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HindustanTimes Tue,02 Sep 2014

Clear all dues before seeking licence renewal: DGCA to KFA

PTI  Mumbai, March 10, 2013
First Published: 16:43 IST(10/3/2013) | Last Updated: 16:46 IST(10/3/2013)

Aviation regulator DGCA wants grounded Kingfisher Airlines to clear all dues, including pending salaries of employees, before taking up for consideration its application for renewal of flying licence.

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"The airline (KFA) has been promising to pay salary dues to its employees since the last six months, but has not done so. Moreover, the renewal of Kingfisher Airlines' air operator permit (AOP) is not only linked to the unpaid staff wages, but also to the massive dues towards its vendors and lessors," DGCA sources said here.

"So we have to take into consideration all these dues before accepting the airline's application for licence renewal," they said, adding the airline needs to come up with a credible revival plan, which should include commitment to clear dues of all stakeholders.

The regulator's apprehension stems from the fact the airline management has repeatedly failed to act on its promise to clear the salary dues of its employees, who have not been paid since June last year, the sources said.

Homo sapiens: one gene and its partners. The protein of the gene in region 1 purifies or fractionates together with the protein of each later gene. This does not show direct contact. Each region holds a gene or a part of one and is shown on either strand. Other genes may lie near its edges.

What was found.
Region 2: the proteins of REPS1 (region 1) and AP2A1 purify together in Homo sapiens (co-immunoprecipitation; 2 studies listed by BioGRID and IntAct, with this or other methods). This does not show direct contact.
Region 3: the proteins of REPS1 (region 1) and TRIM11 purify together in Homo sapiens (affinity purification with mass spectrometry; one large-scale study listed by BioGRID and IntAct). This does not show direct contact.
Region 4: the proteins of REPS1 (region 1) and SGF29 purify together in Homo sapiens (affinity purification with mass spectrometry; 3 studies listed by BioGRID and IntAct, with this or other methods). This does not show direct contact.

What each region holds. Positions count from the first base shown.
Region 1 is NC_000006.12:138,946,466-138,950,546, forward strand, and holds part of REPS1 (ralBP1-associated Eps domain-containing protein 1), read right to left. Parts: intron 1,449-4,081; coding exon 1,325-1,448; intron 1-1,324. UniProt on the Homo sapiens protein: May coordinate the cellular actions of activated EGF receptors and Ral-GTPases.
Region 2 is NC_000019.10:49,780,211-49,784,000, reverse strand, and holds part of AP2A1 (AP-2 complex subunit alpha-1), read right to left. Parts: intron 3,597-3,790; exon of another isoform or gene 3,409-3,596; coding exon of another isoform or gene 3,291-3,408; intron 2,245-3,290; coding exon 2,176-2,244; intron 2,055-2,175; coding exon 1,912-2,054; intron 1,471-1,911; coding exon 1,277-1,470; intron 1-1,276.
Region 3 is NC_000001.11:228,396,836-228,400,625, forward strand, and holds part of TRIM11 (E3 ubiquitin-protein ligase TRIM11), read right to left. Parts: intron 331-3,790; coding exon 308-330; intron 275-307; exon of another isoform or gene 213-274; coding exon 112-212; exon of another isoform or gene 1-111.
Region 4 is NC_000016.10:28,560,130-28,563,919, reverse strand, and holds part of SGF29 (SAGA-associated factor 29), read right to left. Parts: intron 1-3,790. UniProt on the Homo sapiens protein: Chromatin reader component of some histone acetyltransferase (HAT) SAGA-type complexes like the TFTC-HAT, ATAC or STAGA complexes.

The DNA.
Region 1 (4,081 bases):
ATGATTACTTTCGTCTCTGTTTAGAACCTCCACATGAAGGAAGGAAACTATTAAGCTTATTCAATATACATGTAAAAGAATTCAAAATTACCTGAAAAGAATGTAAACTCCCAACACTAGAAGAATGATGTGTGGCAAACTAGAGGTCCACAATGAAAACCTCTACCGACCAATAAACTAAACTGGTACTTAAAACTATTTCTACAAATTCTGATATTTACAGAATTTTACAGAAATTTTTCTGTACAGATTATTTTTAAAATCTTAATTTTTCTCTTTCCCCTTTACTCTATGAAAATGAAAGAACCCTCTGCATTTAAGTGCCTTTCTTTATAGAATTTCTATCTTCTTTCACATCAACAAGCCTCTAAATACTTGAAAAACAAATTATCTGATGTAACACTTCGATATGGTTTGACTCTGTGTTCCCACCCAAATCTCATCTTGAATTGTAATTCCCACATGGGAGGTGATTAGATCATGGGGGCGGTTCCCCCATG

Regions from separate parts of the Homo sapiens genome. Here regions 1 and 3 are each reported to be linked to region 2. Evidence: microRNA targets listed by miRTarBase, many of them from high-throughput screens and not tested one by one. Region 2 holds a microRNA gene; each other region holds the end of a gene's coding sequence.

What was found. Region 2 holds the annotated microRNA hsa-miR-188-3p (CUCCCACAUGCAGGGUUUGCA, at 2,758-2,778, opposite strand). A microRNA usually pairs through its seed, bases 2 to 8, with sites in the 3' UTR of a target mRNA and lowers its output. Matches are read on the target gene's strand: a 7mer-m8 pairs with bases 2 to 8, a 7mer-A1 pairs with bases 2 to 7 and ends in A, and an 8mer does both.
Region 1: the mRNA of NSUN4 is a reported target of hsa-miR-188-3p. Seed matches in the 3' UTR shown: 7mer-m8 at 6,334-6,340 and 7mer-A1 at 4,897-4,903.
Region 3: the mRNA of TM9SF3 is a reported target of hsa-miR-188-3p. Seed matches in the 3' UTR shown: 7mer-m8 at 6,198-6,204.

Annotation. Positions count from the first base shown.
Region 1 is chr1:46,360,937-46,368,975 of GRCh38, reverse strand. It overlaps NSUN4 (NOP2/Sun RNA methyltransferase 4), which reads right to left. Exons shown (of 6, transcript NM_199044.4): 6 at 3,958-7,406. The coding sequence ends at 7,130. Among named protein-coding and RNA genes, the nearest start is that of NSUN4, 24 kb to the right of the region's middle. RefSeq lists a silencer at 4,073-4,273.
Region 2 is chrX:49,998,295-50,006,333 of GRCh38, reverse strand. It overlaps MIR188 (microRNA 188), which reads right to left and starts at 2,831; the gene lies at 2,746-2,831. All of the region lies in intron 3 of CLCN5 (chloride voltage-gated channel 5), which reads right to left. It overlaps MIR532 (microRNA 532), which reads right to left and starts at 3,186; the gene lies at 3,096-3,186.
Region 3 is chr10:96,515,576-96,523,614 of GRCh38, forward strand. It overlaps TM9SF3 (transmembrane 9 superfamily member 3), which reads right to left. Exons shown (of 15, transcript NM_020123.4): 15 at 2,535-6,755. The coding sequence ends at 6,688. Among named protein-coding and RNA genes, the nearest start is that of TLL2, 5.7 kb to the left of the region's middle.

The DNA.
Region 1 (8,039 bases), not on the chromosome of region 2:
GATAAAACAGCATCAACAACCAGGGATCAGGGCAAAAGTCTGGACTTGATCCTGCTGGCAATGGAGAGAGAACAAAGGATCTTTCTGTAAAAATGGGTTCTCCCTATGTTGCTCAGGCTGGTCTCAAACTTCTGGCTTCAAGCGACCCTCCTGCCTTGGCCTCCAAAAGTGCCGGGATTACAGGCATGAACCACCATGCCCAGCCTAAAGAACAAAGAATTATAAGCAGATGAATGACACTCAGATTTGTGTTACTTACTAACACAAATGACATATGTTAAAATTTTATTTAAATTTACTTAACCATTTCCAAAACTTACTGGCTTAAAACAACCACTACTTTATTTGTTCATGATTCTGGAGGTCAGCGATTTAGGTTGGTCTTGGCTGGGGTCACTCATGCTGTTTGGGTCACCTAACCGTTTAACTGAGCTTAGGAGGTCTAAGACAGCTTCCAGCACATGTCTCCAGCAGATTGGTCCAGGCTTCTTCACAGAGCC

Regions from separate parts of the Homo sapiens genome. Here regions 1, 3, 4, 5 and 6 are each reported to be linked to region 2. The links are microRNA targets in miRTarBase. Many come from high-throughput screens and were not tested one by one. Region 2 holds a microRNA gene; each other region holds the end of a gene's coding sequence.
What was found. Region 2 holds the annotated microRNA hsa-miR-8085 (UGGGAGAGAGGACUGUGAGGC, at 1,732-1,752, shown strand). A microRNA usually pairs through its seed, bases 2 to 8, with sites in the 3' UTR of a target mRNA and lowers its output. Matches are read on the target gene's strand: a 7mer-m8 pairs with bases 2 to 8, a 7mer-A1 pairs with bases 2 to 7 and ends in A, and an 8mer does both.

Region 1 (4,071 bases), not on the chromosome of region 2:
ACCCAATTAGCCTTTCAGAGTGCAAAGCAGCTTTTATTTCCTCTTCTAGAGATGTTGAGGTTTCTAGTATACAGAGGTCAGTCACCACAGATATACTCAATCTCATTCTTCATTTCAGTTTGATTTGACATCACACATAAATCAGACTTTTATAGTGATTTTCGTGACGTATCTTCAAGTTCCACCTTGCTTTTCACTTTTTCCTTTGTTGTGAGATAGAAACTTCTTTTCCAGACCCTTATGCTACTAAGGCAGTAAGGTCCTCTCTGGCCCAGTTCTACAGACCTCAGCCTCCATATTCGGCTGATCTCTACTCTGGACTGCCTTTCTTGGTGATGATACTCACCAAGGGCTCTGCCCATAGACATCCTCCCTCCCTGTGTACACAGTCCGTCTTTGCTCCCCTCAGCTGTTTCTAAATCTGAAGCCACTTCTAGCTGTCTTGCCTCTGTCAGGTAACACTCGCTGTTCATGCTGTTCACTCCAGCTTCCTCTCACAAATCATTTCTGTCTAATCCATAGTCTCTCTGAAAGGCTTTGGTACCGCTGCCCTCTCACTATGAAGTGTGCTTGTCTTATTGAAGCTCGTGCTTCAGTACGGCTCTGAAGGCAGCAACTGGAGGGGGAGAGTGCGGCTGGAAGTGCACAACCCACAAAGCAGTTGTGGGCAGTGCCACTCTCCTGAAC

Last week, KFA Chief Executive Sanjay Aggarwal met the DGCA officials in a bid to get the AOP renewed.

The private airline, grounded since October last year, lost its flying permit in December though it has a two-year window to get it renewed.

The KFA-DGCA meeting came amidst report that the Civil Aviation Ministry was likely to auction the Vijay Mallya-led carrier's domestic slots and international flying rights to other Indian airlines.

Naresh Goyal-promoted Jet Airways' application seeking KFA slots is already pending with the Ministry.

Aggarwal reportedly told the watchdog that the airline was awaiting proceeds from the UB Group's deal with UK firm Diageo to clear salary dues. The Group has sold 53.4% stake in United Spirits to Diageo for about $2 billion.

He also requested the Government to keep aside some of the slots, including those at Mumbai and Delhi airports, of KFA so that they can be used once the airline resumes flights.

KFA, which started operations in 2005, is reeling under debts of about Rs. 8,000 crore and a similar amount of accumulated loss. Last month, KFA lenders decided to start the process of recovering Rs. 7,500 crore outstanding loans from the airline.


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